Walk-in COVID vaccine clinic scheduled for Wednesday

Walk-in appointments available while supplies last from 3 p.m. to 6 p.m.

Migrating sockeye in the Fraser River August 7, 2007. (Fisheries and Oceans Canada)
First Nations, commercial, and recreational harvesters join forces to save Fraser River fish

‘We have to work together to rebuild these stocks while there is still time,’ says delegate

Dozens of demonstrators gathered in March at the Hope Station House, showing support for preserving the 1916 building. (Photo/Christian Ward)
New reports breathe life into efforts to save the Hope Station House

The documents were presented to District of Hope Council at a meeting June 14

Vancouver courthouse. (Photo: Tom Zytaruk)
Man loses bid to appeal conviction for 1999 rape at Abbotsford music festival

James Redden, 53, formerly of Nanaimo, was found guilty in 2019 following six-day trial

People watch a car burn during a riot following game 7 of the NHL Stanley Cup final in downtown Vancouver, B.C., in this June 15, 2011 photo. THE CANADIAN PRESS/Geoff Howe
10 years ago: Where were you during the 2011 Vancouver Stanley Cup Riots?

Smashed-in storefronts, looting, garbage can fires and overturned cars some of the damage remembered today

(Black Press Media file)
Dirty money: Canadian currency the most germ-filled in the world, survey suggests

Canadian plastic currency was found to contain 209 bacterial cultures

(pixabay file shot)
B.C. ombudsperson labels youth confinement in jail ‘unsafe,’ calls for changes

Review states a maximum of 22 hours for youth, aged 12 from to 17, to be placed in solitary

Eleonore Alamillo-Laberge, 6, reads a book in Ottawa on Monday, June 12, 2017. THE CANADIAN PRESS/Sean Kilpatrick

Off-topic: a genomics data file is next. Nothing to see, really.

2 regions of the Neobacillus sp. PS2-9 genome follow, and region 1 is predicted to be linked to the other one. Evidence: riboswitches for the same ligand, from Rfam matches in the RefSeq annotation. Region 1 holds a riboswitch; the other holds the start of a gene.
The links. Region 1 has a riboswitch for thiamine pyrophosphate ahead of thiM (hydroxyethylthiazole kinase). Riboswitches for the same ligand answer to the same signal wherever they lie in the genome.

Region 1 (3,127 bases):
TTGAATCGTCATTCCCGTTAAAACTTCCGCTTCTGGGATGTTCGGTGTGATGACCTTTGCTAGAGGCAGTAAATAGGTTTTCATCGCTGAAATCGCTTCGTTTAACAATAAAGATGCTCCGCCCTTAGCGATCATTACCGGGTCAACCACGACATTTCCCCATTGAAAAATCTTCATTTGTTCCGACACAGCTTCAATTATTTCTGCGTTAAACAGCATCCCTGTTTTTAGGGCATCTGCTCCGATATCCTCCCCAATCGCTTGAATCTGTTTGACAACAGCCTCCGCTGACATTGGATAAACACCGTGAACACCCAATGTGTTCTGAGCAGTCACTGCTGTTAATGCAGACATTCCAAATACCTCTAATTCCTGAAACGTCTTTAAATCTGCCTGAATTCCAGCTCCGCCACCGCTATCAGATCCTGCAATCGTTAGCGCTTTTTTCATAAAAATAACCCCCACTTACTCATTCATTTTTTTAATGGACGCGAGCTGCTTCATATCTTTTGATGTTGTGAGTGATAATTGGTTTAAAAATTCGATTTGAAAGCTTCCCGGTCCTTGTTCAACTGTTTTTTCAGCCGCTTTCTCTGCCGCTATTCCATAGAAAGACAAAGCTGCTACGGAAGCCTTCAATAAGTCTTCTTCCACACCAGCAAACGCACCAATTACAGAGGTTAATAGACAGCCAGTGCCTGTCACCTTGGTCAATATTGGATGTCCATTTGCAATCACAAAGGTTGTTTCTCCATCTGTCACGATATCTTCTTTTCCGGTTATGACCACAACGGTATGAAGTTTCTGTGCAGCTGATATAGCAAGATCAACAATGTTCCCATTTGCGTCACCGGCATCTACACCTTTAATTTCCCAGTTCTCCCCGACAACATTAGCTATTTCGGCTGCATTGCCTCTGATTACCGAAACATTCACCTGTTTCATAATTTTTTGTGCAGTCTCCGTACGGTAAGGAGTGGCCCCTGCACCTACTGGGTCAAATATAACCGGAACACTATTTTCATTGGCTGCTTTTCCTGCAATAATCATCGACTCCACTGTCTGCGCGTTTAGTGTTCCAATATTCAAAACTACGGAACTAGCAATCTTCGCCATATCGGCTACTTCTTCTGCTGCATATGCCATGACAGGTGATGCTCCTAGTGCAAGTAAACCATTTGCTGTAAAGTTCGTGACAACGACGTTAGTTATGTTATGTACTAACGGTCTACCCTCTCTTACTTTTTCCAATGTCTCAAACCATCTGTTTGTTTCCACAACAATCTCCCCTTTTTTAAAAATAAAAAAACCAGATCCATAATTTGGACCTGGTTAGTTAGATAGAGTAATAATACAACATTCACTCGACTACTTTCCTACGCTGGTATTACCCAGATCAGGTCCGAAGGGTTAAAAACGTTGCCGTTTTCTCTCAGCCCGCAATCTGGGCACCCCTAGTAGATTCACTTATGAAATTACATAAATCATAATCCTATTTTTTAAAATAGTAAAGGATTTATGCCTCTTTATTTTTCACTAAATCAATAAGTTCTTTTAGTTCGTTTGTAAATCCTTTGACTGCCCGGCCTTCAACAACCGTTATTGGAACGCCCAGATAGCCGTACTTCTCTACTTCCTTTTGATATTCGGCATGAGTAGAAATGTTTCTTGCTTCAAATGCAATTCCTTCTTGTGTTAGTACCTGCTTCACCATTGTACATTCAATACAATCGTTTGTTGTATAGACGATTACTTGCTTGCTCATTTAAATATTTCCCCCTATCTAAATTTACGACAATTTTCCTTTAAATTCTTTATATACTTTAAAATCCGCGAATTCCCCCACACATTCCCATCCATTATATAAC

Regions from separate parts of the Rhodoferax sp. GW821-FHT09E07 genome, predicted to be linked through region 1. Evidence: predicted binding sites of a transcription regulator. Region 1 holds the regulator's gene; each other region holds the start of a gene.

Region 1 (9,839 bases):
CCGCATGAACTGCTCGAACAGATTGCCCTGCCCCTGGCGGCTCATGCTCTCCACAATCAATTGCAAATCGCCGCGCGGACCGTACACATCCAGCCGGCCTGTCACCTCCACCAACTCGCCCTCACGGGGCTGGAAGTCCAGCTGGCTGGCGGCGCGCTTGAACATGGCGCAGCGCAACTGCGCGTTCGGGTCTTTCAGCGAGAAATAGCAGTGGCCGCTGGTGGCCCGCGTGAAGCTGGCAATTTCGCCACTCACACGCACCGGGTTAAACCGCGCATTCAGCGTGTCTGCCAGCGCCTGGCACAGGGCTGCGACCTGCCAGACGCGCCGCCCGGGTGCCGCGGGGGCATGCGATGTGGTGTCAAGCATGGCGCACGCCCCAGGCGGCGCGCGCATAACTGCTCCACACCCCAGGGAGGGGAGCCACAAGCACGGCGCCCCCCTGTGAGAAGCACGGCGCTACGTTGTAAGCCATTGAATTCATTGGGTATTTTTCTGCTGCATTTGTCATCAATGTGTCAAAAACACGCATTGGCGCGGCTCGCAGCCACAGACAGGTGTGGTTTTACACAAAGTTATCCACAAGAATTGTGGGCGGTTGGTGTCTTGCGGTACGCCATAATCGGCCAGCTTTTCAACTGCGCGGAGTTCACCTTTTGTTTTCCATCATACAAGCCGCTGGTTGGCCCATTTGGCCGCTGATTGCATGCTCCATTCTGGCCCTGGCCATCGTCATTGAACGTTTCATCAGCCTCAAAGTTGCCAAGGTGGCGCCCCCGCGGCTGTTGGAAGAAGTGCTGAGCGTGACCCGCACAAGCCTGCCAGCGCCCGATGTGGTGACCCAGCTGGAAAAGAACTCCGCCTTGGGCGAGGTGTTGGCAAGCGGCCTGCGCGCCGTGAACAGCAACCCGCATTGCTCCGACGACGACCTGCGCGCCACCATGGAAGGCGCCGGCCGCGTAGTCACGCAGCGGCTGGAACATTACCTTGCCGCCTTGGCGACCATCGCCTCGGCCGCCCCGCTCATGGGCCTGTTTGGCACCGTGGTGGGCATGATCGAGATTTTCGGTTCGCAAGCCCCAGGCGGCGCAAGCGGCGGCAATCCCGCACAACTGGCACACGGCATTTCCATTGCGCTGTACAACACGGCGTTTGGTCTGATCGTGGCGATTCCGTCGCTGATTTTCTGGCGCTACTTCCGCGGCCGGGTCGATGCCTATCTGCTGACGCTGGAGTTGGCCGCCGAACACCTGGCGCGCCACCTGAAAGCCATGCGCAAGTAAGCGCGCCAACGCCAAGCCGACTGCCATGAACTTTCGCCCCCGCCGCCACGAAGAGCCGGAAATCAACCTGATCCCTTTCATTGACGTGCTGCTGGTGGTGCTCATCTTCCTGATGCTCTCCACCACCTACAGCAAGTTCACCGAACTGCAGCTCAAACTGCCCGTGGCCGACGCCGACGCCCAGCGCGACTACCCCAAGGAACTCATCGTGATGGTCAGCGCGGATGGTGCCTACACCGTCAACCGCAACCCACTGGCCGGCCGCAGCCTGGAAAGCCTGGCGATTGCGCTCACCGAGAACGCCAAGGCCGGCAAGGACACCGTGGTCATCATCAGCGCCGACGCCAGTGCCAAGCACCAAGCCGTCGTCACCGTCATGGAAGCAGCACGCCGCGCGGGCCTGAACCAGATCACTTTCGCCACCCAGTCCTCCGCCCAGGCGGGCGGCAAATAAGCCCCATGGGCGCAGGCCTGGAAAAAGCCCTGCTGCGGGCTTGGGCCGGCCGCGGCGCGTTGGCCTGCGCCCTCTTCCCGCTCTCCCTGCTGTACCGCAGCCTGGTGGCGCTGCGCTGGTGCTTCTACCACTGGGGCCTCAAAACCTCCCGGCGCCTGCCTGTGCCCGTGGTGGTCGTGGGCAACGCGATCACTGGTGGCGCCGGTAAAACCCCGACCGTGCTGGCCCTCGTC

Parents will need to fight ‘COVID learning slump’ over summer: B.C. literacy experts

Parents who play an active role in educating their children this summer can reverse the slump by nearly 80%, says Janet Mort

Join Black Press Media and Do Some Good
Join Black Press Media and Do Some Good

Pay it Forward program supports local businesses in their community giving

Cannabis bought in British Columbia (Ashley Wadhwani/Black Press Media)
Is it time to start thinking about greener ways to package cannabis?

Packaging suppliers are still figuring eco-friendly and affordable packaging options that fit the mandates of Cannabis Regulations

The border crossing on Highway 11 in Abbotsford heading south (file)
Western premiers call for clarity, timelines on international travel, reopening rules

Trudeau has called Thursday meeting, premiers say they expect to leave that meeting with a plan

The B.C. government’s vaccine booking website is busy processing second-dose appointments, with more than 76 per cent of adults having received a first dose. THE CANADIAN PRESS/Jonathan Hayward
B.C.’s COVID-19 infections, hospitalizations stable for Tuesday

108 new confirmed cases, 139 in hospital, 39 in intensive care

Most Read